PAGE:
Mark 發問於 社會及文化語言 · 1 十年前

noun + to + verb...係點架

好似以下呢句:

Japan to decide on whaling moves in next few days

呢個係咩句式?

同Japan decided to on whaling moves in next few days

有咩唔同?點解可以 n+to+v. 咁用既?

2 個解答

評分
  • 1 十年前
    最愛解答

    Japan to decide on whaling moves in next few days這種寫法只會係標題中常見。因為其動詞{is}已被暗示,所以在版位有限的情形下沒有被打出。以下是寫標題的一些技巧,或者可以進一步解釋其他莫名其妙的標題。

    HEADLINE WRITING SKILLS

    Headline writing requires skill and concentration. Your headline must give the essence of the story. While explaining the story accurately, your headline also must fit into a limited space.

    Some copy editors approach headline writing by looking for a key word or two that expresses the high point of the story. Then they add other words until they have a headline. Other copy editors begin by forming a sentence that contains the essential elements of the story. Then they edit out excess words (adverbs, adjectives, articles, and so forth) and minor details until all that is left is a well-tailored headline that tells the story essentials.

    Headlines are written in telegraphic English, a term coined because they closely resemble the wording found in most telegrams. While the consideration in telegrams is mostly monetary, the economical consideration of headlines is space. Therefore, headlines usually contain as the “bare bones” of language - a subject and verb. Other strong uses of telegraphic English might include subject-predicate or subject-verb-object constructions.

    A straight news headline is written for a straight news story and a feature headline for a feature story. If the story is a colourful account of some event or trip, the headline should be colourful. If the story is a romantic or dramatic account of an event, the headline should follow form. If it is a human-interest story with an element of pathos, the headline should not be humorous. If the story is humorous, the headline should not be pathetic.

    USE OF VERBS

    The key to good headline writing is the use, whenever possible, of strong action verbs. Headline writers use verbs in what is sometimes called the ‘historical present’ tense - meaning they use the present tense verb to describe action that has already happened. Primarily, this tense is used to convey a sense of immediacy, in the same way many people normally speak in the present tense to describe exciting experiences to friends. Present tense verbs contain fewer letters than do their past tense forms.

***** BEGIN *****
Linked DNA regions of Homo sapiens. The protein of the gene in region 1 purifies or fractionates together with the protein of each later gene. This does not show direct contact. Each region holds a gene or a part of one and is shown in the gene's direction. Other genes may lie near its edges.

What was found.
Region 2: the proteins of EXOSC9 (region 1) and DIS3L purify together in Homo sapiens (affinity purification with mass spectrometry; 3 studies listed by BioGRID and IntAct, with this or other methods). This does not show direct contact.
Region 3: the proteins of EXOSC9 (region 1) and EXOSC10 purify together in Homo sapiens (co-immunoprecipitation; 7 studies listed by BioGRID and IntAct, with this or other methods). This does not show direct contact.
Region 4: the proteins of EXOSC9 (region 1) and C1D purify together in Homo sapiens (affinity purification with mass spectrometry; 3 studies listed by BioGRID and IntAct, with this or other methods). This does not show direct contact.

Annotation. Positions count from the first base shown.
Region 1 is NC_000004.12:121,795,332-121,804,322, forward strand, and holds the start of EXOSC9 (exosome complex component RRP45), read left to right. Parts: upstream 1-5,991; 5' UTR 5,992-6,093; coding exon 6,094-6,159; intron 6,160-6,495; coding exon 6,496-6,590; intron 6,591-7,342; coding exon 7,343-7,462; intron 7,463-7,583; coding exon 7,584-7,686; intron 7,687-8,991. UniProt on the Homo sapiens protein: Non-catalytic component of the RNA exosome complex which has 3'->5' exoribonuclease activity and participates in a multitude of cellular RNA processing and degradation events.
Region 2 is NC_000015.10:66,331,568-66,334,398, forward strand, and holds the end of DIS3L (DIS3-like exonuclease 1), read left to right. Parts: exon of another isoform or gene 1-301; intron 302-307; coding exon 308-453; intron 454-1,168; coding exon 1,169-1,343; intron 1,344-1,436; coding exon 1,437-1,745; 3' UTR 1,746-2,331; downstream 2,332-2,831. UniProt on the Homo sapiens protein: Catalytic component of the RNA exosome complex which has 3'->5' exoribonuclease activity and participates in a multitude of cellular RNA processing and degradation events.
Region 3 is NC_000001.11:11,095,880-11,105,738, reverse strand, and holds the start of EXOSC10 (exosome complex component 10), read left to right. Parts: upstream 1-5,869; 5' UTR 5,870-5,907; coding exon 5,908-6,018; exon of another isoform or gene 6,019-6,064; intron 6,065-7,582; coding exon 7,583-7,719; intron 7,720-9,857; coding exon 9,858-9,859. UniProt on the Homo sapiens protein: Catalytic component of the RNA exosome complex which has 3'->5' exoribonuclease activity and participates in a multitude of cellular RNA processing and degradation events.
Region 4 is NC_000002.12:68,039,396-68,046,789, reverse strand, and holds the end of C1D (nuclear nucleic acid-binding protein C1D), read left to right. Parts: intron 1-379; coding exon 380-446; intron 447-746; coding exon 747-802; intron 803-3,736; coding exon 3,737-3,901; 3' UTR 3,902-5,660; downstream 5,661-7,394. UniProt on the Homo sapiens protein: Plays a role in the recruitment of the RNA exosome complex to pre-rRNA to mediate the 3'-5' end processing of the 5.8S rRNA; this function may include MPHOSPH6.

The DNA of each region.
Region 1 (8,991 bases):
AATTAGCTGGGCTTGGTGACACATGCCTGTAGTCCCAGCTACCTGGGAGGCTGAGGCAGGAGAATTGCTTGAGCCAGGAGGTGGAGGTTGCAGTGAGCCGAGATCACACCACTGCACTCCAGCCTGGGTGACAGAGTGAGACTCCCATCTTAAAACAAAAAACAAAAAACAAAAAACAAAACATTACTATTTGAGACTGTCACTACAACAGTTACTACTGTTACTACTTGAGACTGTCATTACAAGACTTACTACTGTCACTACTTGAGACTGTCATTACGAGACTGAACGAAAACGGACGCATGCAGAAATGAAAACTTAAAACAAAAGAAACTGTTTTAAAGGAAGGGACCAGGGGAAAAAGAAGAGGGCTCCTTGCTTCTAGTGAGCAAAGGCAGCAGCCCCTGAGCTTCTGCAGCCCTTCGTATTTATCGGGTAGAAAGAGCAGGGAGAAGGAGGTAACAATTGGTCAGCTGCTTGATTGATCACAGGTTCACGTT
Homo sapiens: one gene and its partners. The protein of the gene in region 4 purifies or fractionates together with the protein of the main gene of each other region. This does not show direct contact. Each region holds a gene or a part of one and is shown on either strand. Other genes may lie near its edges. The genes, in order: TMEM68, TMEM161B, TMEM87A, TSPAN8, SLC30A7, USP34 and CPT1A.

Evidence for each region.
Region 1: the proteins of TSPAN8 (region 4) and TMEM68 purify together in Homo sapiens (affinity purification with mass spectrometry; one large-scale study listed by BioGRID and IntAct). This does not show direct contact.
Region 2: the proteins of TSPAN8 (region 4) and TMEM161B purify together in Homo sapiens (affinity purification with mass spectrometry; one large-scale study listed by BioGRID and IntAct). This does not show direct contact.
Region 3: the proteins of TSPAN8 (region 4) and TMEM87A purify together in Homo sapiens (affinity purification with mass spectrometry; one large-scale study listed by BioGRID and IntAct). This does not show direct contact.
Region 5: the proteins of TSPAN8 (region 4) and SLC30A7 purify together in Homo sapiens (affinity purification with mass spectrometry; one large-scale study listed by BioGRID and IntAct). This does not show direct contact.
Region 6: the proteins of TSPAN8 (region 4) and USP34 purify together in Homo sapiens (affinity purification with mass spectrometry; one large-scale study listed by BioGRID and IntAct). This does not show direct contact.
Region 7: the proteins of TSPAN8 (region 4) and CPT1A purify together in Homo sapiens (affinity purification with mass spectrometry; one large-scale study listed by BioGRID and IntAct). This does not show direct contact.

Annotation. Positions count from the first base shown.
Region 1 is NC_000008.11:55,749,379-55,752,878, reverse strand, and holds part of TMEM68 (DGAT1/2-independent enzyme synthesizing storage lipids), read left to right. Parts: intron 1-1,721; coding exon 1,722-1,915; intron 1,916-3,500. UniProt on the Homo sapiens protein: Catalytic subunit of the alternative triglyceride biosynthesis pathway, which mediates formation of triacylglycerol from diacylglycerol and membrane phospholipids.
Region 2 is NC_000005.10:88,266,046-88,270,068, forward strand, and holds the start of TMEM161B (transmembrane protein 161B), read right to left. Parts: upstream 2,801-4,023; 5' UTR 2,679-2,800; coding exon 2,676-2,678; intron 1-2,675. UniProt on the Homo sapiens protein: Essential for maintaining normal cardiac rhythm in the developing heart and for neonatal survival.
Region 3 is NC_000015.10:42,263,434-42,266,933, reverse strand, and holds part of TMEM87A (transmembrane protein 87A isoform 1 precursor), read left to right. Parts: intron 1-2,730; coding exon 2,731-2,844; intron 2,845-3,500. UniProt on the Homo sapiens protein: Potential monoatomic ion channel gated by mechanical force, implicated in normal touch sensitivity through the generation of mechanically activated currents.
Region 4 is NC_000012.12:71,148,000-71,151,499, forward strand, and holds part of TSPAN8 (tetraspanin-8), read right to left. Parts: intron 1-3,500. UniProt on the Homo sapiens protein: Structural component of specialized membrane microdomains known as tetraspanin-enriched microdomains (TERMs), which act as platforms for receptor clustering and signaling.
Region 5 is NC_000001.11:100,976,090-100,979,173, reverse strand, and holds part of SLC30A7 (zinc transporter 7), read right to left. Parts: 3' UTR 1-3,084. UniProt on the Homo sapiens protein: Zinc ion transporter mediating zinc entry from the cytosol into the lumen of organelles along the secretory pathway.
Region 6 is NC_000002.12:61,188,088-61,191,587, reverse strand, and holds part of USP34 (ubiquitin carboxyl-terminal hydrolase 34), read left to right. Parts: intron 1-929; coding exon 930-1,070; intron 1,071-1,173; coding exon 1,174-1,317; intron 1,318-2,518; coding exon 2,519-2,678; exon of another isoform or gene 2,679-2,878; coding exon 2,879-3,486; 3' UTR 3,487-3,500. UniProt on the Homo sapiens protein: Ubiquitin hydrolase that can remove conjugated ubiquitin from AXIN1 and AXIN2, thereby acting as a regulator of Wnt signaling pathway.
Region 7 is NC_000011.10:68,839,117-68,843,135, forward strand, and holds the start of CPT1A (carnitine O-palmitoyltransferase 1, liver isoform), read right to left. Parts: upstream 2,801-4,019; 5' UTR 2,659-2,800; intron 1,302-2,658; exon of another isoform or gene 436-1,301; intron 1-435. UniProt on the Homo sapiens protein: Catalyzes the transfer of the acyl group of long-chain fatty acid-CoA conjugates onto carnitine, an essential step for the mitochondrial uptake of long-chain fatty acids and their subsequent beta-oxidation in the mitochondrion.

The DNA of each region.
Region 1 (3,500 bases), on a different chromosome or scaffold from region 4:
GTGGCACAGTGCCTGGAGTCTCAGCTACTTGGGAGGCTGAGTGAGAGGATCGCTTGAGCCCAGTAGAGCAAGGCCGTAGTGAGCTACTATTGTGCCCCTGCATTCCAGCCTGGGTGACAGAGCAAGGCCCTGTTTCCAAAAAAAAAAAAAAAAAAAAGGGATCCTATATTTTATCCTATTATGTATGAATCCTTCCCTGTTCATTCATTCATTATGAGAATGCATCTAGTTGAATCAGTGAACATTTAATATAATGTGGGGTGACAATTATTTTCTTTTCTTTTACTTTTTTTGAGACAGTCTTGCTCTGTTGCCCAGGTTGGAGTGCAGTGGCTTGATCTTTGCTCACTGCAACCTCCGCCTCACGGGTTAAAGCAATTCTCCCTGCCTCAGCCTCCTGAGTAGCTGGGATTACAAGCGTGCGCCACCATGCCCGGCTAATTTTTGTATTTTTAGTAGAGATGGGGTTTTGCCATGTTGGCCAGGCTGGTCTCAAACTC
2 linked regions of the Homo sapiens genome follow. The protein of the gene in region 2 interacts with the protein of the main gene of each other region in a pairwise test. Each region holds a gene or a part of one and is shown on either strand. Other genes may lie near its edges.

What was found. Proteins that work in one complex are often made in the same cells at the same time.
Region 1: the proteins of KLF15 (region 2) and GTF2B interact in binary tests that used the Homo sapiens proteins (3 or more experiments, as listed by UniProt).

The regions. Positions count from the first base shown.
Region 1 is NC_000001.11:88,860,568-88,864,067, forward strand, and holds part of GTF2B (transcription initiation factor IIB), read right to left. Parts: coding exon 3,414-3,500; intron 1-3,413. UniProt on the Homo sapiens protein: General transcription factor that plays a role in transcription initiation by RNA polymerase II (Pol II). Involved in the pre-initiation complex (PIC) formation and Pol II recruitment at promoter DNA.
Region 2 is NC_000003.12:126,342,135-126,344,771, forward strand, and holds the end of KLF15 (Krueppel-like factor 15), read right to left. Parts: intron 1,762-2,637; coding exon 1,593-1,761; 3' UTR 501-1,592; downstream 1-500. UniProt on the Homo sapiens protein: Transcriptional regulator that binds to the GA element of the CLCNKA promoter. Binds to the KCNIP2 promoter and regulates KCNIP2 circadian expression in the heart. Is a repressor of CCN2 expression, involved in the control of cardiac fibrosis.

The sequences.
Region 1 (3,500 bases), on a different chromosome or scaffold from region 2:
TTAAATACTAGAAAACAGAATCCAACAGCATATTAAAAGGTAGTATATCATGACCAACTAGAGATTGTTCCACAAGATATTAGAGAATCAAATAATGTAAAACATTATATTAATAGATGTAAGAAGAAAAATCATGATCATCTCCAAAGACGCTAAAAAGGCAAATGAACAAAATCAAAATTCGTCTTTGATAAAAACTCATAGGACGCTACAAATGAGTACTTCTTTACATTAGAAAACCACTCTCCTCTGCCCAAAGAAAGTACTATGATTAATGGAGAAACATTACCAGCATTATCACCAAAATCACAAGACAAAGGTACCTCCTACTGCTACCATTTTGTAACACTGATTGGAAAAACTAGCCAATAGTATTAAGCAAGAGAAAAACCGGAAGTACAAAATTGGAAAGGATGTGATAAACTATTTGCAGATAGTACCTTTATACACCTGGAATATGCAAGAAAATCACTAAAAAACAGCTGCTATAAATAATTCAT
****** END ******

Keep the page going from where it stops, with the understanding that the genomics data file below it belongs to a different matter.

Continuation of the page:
Verbs may be omitted when implied. For example, the verb “appears” is implied in the following headline:

    Sunil in final list

    However, do not overuse this approach. Action verbs are still best for capturing a reader’s attention. The verbs are and is are frequently understood. It is not necessary to use them except for clarity. The infinitive “to be” is also awkward in headlines and you should avoid using it. Note the following examples:

    Poor: New pay raise is approved

    Better: New pay raise approved

    Do not begin a headline with a verb that might convey the imperative mood (implying a command). Note the examples that follow:

    Poor: Reject new pay hike for armed forces

    Good: Armed forces pay hike rejected by Congress

    Better: Congress rejects new pay hike for armed forces

    To give the reader a better sense of immediacy, the verb should be in the first line of a headline whenever possible. When you can avoid it, do not place the verb in the bottom line of a three-line head.

    ARTICLES

    Omit all articles (a, an, the) and other unnecessary words, where possible. Note the following example:

    Poor: Today’s submariners are “lucky” says veteran of the USS Grant

    Better: Today’s submariners “lucky” says USS Grant veteran

    尚有其他,可以在參考資料的連結中詳閱。

  • 1 十年前

    The noun phrase of the sentence is "Japan to decide on whaling". "to decide on whaling" is an infinitive phrase to describe the noun "Japan". Another form is participial phrase, like present participle -ing. e.g a boring movie, or past participle, e.g. a broken window.

    The verb in the sentence is "move", meaning "to make a formal motion in parliamentary procedure" in the context of this sentence.

    The 2nd sentence is grammatically incorrect.

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